I just got back from two weeks in the Lake Van region of eastern Turkey, where I was doing pre-dissertation research on sites from the Urartian Empire (860 – 590 BCE). Specifically, my research takes a phenomenological approach, focusing on bodily experiences of archaeological sites: sights, sounds, textures, sensations of movement, and the emotional impact of built and natural features. Rather than simply looking at site plans, phenomenology attempts to capture the human experience of what it is like to be at an archaeological site. In order to document this, I visited 12 Urartian sites, walked around the whole site, took photos and videos, and recorded my experiences.
Luckily for me, Urartian sites are great for this kind of project. Since most Urartian sites are located so as to be easily defensible, they’re often on hilltops with stunning views of the surrounding landscape, including mountains, valleys, and the beautiful Lake Van. Some are on high grassy hills, while others are perched atop sheer rock outcroppings. Visiting the sites in person really drove home how imposing they would have been both to subject populations, who would have been in awe of their leaders’ abilities to build such massive structures, and to enemies, who might have thought twice about trying to attack. The Urartians also made use of man-made features such as massive carved stone blocks, precarious staircases carved into the bedrock, and inscriptions, to mark their claim on these places.
The Urartian landscape is difficult to move through; getting to many of the sites requires climbing steep hills, the ground iss often rocky and uneven, and staircases are extremely treacherous. Compared to other empires in the region, the Urartians had looser political control over their subject populations. Visiting the region myself, it was easy to see why: winding roads took us through narrow mountain passes and up and down steep hills. Movement would have been more limited due to this terrain, and populations would have been more isolated. Yet the mountainous landscape also would have provided many interesting experiences for people living in and passing through it. The mountains themselves are both beautiful and imposing, and would have provided a striking backdrop for Urartian built features. I was able to see for myself landscape features that were important to the Urartians, including Mt. Suphan and Mt. Ararat, and witness how these features are visible from the various archaeological sites, giving me a better understanding of how the Urartians experienced their landscape.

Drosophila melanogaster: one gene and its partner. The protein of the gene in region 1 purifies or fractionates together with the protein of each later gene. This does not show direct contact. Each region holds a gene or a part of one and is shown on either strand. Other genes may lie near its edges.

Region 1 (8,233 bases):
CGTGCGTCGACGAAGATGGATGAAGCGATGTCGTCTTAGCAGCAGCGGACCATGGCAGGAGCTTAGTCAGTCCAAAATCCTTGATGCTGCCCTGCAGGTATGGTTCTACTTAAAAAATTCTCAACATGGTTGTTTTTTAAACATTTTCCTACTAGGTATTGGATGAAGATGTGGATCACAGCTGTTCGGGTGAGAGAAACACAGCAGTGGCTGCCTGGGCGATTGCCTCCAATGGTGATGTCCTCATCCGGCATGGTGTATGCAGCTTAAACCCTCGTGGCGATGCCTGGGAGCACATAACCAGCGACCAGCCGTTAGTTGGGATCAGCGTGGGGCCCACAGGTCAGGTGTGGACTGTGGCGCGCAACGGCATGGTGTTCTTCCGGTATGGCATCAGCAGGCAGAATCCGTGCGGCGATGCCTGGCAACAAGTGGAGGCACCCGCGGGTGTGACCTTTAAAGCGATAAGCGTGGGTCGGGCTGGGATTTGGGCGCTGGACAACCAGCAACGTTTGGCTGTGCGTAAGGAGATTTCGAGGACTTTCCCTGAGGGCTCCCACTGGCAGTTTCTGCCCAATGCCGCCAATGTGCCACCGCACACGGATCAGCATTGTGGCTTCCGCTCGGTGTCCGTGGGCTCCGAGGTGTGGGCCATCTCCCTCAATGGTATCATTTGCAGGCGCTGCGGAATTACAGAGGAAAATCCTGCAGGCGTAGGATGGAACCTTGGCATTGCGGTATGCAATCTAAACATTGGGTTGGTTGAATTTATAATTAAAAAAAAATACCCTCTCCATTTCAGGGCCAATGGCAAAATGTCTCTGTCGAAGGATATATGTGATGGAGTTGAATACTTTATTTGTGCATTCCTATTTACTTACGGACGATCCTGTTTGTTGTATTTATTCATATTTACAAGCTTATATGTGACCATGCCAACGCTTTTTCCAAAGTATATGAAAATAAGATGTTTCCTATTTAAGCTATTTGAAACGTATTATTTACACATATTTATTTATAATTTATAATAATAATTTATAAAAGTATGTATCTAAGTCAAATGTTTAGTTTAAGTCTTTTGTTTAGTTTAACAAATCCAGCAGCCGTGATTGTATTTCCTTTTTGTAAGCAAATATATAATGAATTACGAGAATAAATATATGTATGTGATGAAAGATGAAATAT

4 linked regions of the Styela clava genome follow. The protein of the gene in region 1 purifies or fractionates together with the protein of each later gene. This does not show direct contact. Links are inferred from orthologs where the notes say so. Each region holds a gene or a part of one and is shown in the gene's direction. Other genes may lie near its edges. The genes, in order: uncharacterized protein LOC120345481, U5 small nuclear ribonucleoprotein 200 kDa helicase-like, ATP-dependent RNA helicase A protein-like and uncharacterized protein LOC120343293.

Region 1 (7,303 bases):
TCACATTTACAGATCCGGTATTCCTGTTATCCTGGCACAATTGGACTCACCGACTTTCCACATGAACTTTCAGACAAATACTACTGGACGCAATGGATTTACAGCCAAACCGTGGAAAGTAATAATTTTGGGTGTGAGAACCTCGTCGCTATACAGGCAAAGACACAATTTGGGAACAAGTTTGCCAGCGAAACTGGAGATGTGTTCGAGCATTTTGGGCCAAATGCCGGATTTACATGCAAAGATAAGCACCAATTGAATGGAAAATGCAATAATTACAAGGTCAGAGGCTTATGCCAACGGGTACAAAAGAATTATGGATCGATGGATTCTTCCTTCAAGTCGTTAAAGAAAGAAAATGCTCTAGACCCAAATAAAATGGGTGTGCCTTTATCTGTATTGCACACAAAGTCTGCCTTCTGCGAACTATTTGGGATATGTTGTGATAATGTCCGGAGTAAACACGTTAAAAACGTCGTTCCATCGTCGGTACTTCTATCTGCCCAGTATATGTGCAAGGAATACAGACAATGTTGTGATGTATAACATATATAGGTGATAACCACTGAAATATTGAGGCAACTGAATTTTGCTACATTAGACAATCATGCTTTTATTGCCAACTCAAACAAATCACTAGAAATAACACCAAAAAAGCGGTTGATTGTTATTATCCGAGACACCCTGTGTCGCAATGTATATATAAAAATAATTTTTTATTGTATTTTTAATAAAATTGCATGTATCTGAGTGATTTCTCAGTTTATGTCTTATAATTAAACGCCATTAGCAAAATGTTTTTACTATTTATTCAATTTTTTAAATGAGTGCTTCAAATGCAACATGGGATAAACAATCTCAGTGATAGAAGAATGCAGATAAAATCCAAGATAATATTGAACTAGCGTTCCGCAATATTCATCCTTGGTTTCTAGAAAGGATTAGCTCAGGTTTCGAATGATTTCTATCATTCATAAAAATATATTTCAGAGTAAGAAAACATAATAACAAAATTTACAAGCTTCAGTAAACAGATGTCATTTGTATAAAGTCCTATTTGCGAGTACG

Finally, I was able to see how life in the region today reflects life in the past. Many times we had to stop our car to allow herds of sheep or cows to pass. Animal husbandry has been an important part of the economy of highland Anatolia, and the basis for many people’s way of life, since even before Urartian times, and it remains that way today. At the foot of the Urartian castle at Dogubeyazit, a shepherd herded his flock of sheep down from the hills, where they would have been grazing, into the village, where the women would shear them and wash the wool. This process probably would have been exactly the same in Urartian times.
My trip to Turkey exposed me to both the natural and the cultural landscape of the Urartian Empire, something that will be crucial to the phenomenological approach I plan to use for my dissertation. In addition, it allowed me to see firsthand patterns of life that reflect those in the past. I’m extremely grateful for funding from the Penn Museum that allowed me to carry out this research, and I can’t wait to conduct similar research on Urartian sites in Armenia next summer.